Linda grew up in Scarsdale, New York, the second child of four. Her father, Lee Eastman (who had changed his name from Epstein after the Second World War), was an eminent entertainment lawyer with a pretty snazzy client list. Linda grew up with artists such as Willem de Kooning, Mark Rothko, and Franz Kline.
Paul McCartney, who took on the Eastman firm as his business managers after he married Linda, is fond of comparing his wife’s “posh,” cultivated upbringing with his own working-class roots. But Linda points out that for most of her childhood her father was still on his way up the social and professional ladder. So she experienced the typical tensions of an aspirational household. Her mother, Louise, was “very keen on keeping up with the Joneses,” and through much of her teens Linda accepted what she now calls “these false values.”
“I had so much envy when I was a kid. I used to go past big houses and be just full of envy. I even thought of marrying dirty old men, or at least clean old men. And then I’d think, Oh, no, I’d have to sleep with them – yuck!”
In a family of academic achievers, Linda was the dunce. She was a poor student at Scarsdale High School. Her interests were “boys and horses and rhythmn and blues.” To this day, she says, she finds it hard to concentrate on the printed word and even harder to write: “I’m not a words person.”
“I always say that if Linda had lived in Egyptian times she would have been something special,” her husband observes. “She’s not clever, not academic….But she has a sort of native wit and a great sense of humor.”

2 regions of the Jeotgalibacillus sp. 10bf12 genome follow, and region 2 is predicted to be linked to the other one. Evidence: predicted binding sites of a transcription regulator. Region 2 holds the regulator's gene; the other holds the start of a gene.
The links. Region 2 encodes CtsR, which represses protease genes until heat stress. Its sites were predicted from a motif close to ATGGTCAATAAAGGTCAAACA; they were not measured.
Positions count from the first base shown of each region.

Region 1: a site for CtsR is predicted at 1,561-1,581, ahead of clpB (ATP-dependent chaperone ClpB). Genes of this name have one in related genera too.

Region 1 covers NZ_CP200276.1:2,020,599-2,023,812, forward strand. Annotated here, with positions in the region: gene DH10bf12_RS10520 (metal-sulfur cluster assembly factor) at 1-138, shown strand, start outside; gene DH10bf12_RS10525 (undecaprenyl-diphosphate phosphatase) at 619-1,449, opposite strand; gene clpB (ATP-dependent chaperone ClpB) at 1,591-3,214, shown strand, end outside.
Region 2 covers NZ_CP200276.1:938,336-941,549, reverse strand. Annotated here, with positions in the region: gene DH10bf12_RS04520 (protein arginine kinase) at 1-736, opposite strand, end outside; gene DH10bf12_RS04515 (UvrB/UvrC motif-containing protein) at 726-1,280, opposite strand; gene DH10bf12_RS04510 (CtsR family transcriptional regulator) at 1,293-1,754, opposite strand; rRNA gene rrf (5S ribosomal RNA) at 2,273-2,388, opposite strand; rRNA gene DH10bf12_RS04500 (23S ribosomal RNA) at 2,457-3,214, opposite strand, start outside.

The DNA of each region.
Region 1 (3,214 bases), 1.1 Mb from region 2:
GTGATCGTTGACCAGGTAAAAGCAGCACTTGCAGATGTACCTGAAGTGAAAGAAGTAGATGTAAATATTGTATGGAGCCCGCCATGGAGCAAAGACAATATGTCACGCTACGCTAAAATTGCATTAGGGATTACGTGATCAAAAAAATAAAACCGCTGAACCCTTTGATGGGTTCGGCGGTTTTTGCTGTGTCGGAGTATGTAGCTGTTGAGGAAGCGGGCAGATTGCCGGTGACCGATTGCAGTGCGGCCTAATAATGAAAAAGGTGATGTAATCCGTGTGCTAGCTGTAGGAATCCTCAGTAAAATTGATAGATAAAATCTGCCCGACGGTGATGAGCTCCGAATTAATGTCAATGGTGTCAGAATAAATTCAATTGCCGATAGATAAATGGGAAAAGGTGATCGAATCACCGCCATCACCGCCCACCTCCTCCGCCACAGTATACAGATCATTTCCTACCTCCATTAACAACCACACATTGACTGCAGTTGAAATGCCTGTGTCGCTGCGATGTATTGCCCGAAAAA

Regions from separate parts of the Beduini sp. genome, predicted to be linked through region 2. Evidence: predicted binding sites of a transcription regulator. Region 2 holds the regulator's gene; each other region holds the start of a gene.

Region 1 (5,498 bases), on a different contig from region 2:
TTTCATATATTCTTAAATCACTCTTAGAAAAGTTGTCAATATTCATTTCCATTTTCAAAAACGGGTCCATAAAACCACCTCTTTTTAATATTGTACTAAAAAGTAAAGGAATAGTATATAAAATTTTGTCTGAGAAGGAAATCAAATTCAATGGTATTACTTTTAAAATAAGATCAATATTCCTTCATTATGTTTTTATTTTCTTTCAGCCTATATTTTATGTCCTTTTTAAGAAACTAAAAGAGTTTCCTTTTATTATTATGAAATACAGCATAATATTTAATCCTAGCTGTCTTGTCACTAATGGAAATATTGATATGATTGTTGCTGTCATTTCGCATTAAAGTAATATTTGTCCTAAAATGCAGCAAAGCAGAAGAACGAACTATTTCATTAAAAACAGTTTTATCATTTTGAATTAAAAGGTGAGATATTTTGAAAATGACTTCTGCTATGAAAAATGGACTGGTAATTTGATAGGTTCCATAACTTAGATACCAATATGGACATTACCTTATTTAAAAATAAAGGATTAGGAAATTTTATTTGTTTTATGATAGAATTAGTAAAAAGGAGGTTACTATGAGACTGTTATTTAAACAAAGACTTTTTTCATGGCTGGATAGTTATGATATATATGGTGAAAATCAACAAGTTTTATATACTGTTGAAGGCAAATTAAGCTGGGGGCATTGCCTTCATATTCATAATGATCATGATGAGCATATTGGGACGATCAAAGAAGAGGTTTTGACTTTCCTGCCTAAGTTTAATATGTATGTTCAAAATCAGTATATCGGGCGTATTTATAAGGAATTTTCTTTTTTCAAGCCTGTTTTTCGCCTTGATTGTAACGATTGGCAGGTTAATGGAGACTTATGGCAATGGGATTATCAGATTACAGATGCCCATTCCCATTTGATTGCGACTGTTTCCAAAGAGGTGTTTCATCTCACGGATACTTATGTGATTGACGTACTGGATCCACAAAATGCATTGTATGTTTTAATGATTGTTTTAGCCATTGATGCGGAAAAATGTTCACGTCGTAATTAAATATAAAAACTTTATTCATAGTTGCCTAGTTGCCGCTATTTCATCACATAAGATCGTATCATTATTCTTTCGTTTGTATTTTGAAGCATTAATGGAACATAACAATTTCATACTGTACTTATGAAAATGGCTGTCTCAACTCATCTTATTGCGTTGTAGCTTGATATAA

She managed to graduate from high school. (Her yearbook entry for her senior year summed her up as “Shetlandish” and “strawberry blonde” with a “yen for men.”) And for a brief period she attended Sarah Lawrence College, Yoko Ono’s alma mater. She quickly moved on to the University of Arizona, where she met a handsome young geology student named Bob See. And then her mother was killed in a plane crash.
“I had never really connected with my mother,” she says, “but for my father it was a disaster when she died. My parents had been very much in love. When de Kooning wrote to my father after the death, he described the relationship as a 25-year love affair.” Home for the funeral, Linda heard her father crying at night. She returned to Arizona and married her geology-student beau almost immediately. “It was a kind of escapism. I was 19 and very immature. Instead of staying back East and helping my family, which is what I should have done, I just escaped. I’m the biggest escaper there is.”
This capacity for simply dismissing that which upsets her or with which she cannot “connect” partly explains the extremism of her vegetarian politics. Linda uses vegetarianism as a moral guide – “Ask them what they ate for lunch” is her personal motto. “Linda’s like me on this issue,” Chrissie Hynde says. “She doesn’t like meat eaters. To us, if you kill animals for your pleasure – you’re my enemy. I don’t want you around my children and my home.”
Linda and Paul have bought various pieces of land in recent years, to prevent them from being used for hunting. (Last year they purchased 87 acres of woodland in Exmoor to turn into a deer sanctuary.) But, according to Carla Lane, Linda is reluctant to buy land with buildings on it: “She’ll ask if there are houses on the land. If there are, she won’t buy it. She’ll say to me, ‘Houses equal people; people equal meat eaters. Forget it.'”